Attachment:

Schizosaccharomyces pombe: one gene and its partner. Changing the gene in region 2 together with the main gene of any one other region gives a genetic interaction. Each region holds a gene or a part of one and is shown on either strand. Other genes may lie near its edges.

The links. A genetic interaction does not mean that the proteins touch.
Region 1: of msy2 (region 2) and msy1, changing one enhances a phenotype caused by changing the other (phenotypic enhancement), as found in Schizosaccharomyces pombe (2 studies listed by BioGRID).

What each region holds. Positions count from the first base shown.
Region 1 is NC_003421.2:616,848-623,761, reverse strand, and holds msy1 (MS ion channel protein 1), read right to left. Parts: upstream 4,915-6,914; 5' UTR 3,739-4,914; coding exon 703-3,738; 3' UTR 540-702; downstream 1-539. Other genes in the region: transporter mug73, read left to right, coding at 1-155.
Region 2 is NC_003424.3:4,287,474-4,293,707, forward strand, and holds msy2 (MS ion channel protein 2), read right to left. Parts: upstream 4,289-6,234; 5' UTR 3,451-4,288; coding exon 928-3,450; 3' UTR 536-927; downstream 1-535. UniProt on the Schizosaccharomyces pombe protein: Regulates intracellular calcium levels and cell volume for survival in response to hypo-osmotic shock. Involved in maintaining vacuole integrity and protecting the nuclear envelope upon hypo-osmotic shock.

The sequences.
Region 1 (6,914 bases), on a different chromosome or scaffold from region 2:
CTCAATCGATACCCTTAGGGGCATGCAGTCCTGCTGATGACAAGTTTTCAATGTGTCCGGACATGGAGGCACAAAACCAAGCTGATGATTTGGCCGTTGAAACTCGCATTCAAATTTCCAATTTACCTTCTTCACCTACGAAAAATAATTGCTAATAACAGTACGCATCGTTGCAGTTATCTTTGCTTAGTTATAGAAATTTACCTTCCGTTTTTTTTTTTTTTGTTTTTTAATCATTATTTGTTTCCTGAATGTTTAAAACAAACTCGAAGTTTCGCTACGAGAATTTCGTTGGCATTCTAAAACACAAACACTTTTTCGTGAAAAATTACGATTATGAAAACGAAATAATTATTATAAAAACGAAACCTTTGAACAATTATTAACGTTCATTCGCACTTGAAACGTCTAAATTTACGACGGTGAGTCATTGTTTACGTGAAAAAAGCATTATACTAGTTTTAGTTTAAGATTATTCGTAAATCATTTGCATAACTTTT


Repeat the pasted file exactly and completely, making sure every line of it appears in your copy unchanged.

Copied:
Schizosaccharomyces pombe: one gene and its partner. Changing the gene in region 2 together with the main gene of any one other region gives a genetic interaction. Each region holds a gene or a part of one and is shown on either strand. Other genes may lie near its edges.

The links. A genetic interaction does not mean that the proteins touch.
Region 1: of msy2 (region 2) and msy1, changing one enhances a phenotype caused by changing the other (phenotypic enhancement), as found in Schizosaccharomyces pombe (2 studies listed by BioGRID).

What each region holds. Positions count from the first base shown.
Region 1 is NC_003421.2:616,848-623,761, reverse strand, and holds msy1 (MS ion channel protein 1), read right to left. Parts: upstream 4,915-6,914; 5' UTR 3,739-4,914; coding exon 703-3,738; 3' UTR 540-702; downstream 1-539. Other genes in the region: transporter mug73, read left to right, coding at 1-155.
Region 2 is NC_003424.3:4,287,474-4,293,707, forward strand, and holds msy2 (MS ion channel protein 2), read right to left. Parts: upstream 4,289-6,234; 5' UTR 3,451-4,288; coding exon 928-3,450; 3' UTR 536-927; downstream 1-535. UniProt on the Schizosaccharomyces pombe protein: Regulates intracellular calcium levels and cell volume for survival in response to hypo-osmotic shock. Involved in maintaining vacuole integrity and protecting the nuclear envelope upon hypo-osmotic shock.

The sequences.
Region 1 (6,914 bases), on a different chromosome or scaffold from region 2:
CTCAATCGATACCCTTAGGGGCATGCAGTCCTGCTGATGACAAGTTTTCAATGTGTCCGGACATGGAGGCACAAAACCAAGCTGATGATTTGGCCGTTGAAACTCGCATTCAAATTTCCAATTTACCTTCTTCACCTACGAAAAATAATTGCTAATAACAGTACGCATCGTTGCAGTTATCTTTGCTTAGTTATAGAAATTTACCTTCCGTTTTTTTTTTTTTTGTTTTTTAATCATTATTTGTTTCCTGAATGTTTAAAACAAACTCGAAGTTTCGCTACGAGAATTTCGTTGGCATTCTAAAACACAAACACTTTTTCGTGAAAAATTACGATTATGAAAACGAAATAATTATTATAAAAACGAAACCTTTGAACAATTATTAACGTTCATTCGCACTTGAAACGTCTAAATTTACGACGGTGAGTCATTGTTTACGTGAAAAAAGCATTATACTAGTTTTAGTTTAAGATTATTCGTAAATCATTTGCATAACTTTT